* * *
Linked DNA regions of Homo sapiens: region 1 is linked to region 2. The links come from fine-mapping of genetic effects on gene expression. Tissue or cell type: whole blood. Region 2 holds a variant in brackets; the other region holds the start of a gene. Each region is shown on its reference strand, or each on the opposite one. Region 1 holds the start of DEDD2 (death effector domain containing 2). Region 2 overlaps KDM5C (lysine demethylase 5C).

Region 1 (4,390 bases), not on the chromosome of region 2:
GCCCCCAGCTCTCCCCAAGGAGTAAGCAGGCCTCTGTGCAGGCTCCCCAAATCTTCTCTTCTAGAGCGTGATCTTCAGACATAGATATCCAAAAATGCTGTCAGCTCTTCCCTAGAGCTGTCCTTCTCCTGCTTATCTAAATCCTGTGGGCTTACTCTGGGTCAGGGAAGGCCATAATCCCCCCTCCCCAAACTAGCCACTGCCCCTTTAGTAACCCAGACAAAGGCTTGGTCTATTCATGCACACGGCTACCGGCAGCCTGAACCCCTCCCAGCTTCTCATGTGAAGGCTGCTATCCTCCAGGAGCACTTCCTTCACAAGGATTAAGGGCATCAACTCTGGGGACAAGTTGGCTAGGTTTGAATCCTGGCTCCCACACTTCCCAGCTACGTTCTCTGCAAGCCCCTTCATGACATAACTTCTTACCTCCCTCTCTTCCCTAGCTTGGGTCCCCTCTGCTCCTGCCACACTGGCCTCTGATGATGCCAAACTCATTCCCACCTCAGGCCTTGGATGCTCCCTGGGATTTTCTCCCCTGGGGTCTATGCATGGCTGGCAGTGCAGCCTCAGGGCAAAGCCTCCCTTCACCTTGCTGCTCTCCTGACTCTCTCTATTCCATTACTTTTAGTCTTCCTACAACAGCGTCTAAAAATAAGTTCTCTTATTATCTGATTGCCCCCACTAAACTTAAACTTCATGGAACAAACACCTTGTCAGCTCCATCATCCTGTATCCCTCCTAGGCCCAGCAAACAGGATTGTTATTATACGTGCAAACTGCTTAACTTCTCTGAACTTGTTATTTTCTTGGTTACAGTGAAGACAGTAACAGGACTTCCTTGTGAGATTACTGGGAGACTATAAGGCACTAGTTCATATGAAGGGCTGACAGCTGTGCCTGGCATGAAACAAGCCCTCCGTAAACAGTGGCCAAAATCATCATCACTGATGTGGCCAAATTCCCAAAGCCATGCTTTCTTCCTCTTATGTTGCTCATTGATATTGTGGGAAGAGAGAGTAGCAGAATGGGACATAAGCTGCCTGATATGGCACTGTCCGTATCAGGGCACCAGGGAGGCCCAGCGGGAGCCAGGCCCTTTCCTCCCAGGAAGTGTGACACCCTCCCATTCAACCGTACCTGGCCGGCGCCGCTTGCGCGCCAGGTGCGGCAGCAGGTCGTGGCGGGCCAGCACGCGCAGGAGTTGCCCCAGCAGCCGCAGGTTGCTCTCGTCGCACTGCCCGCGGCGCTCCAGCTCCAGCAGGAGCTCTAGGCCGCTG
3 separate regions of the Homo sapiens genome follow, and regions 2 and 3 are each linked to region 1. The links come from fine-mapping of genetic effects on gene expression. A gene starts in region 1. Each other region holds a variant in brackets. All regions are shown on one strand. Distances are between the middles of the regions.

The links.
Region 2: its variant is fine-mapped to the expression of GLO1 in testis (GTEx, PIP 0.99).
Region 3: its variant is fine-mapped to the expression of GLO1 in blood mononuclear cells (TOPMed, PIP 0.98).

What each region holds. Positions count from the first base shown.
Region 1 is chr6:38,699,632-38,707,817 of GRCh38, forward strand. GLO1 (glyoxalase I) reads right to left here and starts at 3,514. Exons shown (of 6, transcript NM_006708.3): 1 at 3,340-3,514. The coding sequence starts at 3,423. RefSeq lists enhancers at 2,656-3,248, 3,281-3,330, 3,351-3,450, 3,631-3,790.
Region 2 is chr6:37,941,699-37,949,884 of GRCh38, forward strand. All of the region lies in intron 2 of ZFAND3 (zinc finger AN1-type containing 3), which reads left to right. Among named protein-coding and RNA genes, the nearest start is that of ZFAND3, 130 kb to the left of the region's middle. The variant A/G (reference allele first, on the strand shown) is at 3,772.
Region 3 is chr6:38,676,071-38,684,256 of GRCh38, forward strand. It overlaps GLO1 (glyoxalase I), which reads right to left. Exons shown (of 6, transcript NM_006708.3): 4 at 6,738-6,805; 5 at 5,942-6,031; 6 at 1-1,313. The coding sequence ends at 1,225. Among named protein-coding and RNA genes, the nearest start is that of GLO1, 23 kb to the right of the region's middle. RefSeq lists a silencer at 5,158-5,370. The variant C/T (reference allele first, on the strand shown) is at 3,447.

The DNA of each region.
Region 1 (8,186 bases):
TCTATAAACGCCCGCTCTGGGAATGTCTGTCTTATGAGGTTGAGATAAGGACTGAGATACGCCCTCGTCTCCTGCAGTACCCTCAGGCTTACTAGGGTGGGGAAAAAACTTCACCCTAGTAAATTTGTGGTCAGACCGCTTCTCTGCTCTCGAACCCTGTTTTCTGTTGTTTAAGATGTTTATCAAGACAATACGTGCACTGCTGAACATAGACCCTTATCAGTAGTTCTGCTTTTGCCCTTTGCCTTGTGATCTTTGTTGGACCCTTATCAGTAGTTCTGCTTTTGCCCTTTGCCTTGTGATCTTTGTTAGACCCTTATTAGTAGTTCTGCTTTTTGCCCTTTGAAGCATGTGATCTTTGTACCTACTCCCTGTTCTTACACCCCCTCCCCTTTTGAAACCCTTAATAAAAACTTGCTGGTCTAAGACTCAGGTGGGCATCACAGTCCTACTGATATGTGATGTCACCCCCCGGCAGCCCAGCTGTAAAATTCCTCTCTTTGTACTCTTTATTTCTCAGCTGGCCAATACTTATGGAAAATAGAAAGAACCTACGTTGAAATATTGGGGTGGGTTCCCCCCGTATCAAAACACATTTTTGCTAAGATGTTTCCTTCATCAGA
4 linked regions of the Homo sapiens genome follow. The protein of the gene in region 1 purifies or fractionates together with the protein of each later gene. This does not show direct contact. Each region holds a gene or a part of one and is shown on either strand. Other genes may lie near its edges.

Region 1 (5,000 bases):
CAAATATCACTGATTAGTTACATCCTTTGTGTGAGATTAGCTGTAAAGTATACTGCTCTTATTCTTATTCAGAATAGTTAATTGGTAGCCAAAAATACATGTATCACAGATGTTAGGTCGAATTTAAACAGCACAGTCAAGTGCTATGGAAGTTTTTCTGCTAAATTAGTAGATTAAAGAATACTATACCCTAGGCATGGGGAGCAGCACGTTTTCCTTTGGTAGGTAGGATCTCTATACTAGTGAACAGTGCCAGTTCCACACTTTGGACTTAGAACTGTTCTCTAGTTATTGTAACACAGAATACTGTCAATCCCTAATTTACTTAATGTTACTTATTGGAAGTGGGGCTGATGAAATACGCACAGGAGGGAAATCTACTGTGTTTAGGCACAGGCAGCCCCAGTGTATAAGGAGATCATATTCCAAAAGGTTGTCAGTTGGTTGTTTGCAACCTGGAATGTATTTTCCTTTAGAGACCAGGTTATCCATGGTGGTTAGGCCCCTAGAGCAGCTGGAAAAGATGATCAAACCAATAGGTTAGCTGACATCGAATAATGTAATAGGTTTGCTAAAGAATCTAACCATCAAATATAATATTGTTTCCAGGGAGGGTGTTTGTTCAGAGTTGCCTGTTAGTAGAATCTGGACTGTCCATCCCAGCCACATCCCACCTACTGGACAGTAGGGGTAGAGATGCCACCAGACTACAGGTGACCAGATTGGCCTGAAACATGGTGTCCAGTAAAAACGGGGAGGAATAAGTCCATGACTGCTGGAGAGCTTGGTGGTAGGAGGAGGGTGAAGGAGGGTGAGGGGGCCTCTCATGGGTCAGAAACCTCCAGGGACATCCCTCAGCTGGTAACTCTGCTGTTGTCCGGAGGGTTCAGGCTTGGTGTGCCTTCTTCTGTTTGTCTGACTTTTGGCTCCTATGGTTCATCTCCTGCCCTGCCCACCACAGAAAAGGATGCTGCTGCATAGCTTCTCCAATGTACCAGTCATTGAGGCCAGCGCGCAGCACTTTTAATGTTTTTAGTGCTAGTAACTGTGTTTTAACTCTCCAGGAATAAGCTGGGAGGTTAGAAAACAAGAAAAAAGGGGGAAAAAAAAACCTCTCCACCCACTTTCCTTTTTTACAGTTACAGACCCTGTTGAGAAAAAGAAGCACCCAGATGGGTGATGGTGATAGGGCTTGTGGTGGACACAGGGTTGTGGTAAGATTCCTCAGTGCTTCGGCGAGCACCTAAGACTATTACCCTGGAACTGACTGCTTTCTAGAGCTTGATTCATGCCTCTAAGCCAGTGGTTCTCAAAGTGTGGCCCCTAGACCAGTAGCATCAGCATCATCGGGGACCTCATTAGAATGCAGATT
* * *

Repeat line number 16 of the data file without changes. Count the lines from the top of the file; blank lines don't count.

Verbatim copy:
Region 1 (5,000 bases):